Jerome Davin, director of mobile computing and AgLearn Enterprise Applications Services (a departmentwide system for managing training records and activity at USDA), says out of the agency’s 100,000 employees, roughly one-third have a mobile capability via a notebook computer, smartphone or tablet. He says the agency supports most platforms and devices, including iOS and Android smartphones and tablets.
Davin says USDA employees collaborate with one another using a variety of mobile technologies. He says firefighters for the Forest Service use smartphones and tablets with both cellular and Wi-Fi capabilities to share real-time fire positions with the agency’s command-and-control center.
Photo: Brad Howell
DISA’s DOD mobility team, which includes (from left) Danny Valladares, Lt. Col. Douglas Smalls, John J. Hickey and Kelly J. Chott, wants to make collaboration tools available to both warfighters amd DOD support personnel.
“The firefighters can bring up satellite imagery on their tablets and send back information on where the fire is moving,” Davin says. “By seeing more clearly what’s going on, we can save lives and property.”
Other mobile applications used by USDA employees are replacing fieldwork that used to be done on paper, Davin says. Statisticians collect crop production data in the field and share the data with the National Agricultural Statistics Service and USDA executives in real time. Meat inspectors also use tablets to conduct plant inspections and share information about them. And USDA service center workers meet with farmers in the field and use mapping applications to determine how best to use land or undertake conservation programs.
USDA has also delivered a mobile version of USDA Connect, its web-based portal that lets the staff create communities to collaborate on projects. The tool lets staff members share documents, exchange instant messages and check email and calendars. Davin says plans are in the works to leverage Microsoft Lync to conduct video chats and other unified communications technologies on smartphones and tablets.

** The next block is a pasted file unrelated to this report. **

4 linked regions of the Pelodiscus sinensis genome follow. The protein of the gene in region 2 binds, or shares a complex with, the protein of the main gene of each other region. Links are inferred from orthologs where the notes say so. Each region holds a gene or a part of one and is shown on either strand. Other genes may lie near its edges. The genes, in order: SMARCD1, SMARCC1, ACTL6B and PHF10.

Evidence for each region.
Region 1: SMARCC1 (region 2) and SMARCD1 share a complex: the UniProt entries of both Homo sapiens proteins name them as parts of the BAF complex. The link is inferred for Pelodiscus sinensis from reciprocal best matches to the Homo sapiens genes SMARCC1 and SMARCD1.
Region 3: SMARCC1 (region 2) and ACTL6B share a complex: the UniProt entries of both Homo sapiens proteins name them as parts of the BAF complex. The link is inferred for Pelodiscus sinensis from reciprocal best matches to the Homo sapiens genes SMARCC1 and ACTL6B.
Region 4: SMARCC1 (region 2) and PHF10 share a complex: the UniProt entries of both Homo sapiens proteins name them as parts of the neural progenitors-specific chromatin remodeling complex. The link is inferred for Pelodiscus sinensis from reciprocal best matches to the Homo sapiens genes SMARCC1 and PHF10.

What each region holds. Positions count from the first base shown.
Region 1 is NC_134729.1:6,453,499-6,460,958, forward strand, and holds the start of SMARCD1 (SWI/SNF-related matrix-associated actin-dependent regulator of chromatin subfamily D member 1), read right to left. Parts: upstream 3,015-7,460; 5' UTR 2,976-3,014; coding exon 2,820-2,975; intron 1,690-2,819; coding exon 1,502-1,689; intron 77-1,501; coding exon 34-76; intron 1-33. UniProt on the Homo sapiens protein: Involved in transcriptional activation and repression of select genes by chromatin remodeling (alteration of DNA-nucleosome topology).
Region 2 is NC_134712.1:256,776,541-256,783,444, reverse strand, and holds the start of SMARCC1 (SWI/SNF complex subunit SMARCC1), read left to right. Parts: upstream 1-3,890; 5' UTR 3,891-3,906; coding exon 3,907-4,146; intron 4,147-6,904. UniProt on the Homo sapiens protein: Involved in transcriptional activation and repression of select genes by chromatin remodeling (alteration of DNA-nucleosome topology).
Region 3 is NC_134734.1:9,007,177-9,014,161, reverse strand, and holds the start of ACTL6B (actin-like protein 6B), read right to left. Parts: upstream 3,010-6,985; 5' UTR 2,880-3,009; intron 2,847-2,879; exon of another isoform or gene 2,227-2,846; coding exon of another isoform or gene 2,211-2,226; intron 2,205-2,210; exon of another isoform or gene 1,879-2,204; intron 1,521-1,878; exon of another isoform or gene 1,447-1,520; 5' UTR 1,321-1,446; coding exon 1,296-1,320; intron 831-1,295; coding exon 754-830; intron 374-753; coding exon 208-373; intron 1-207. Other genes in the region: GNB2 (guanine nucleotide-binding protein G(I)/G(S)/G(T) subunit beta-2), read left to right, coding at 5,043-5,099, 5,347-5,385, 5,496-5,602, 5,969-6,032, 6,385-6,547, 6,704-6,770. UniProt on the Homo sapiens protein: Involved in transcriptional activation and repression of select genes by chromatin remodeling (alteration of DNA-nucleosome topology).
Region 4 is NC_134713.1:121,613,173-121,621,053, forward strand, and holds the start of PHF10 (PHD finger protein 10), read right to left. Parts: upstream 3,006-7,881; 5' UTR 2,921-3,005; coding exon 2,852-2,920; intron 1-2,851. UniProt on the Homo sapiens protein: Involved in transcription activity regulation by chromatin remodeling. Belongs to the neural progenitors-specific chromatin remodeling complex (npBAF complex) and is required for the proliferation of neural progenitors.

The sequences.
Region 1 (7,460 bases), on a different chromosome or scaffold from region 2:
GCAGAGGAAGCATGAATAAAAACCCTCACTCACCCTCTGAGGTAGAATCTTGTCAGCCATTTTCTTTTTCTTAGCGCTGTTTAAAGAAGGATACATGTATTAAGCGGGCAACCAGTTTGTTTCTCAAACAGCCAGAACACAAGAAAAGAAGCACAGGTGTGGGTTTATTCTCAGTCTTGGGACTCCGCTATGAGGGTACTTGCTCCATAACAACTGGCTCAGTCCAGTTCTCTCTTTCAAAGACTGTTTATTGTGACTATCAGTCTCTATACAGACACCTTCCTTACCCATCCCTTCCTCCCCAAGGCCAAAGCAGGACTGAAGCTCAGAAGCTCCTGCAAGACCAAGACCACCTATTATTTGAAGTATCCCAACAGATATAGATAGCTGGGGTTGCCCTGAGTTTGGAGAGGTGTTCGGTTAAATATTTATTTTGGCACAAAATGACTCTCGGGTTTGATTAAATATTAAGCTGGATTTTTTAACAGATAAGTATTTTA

“Our overall goal is to streamline business processes, increase productivity, improve service quality and reduce costs,” Davin says. “And we believe that providing the workforce with mobility tools will help us achieve those goals.”
Mobile by Nature
Walter Bigelow, chief of the IT Systems Management Division at ATF, says using mobile tools to collaborate is central to the agency’s strategy.
“We support 7,000 people, and 3,500 of those are mobile workers,” he says, adding that the technology group supports 280 physical locations. “Delivering mobility is critical to our mission, which is why we’re trying to stay at the forefront of enabling our mobile workforce to get the features of the new technology to any device at any location.”
Bigelow says ATF has used tools such as Adobe Connect for the past year to run web conferences of training sessions to agents and industry investigators in the field. People can view the training session on an iPhone or iPad device, or they can set up a Wi-Fi hotspot using a smartphone to view the session on a notebook computer.
Moving forward, Bigelow and his team are working to make it possible for agents to view and monitor surveillance videos in the field via iPhone and iPad. The IT staff aims to combine the ability to view the surveillance video with access to Microsoft Office 365 applications and the ATF’s case management system, a capability that will let agents in the field file situation reports to headquarters from any device, whether it is based on iOS, Android or Windows Phone 8.
“We have a creative group of users, and I’m confident that they’ll take these tools and find ways to collaborate more effectively,” Bigelow says, adding that plans are also in the works to use video chat and other unified communications capabilities via Microsoft Lync and the Avaya Flare Experience.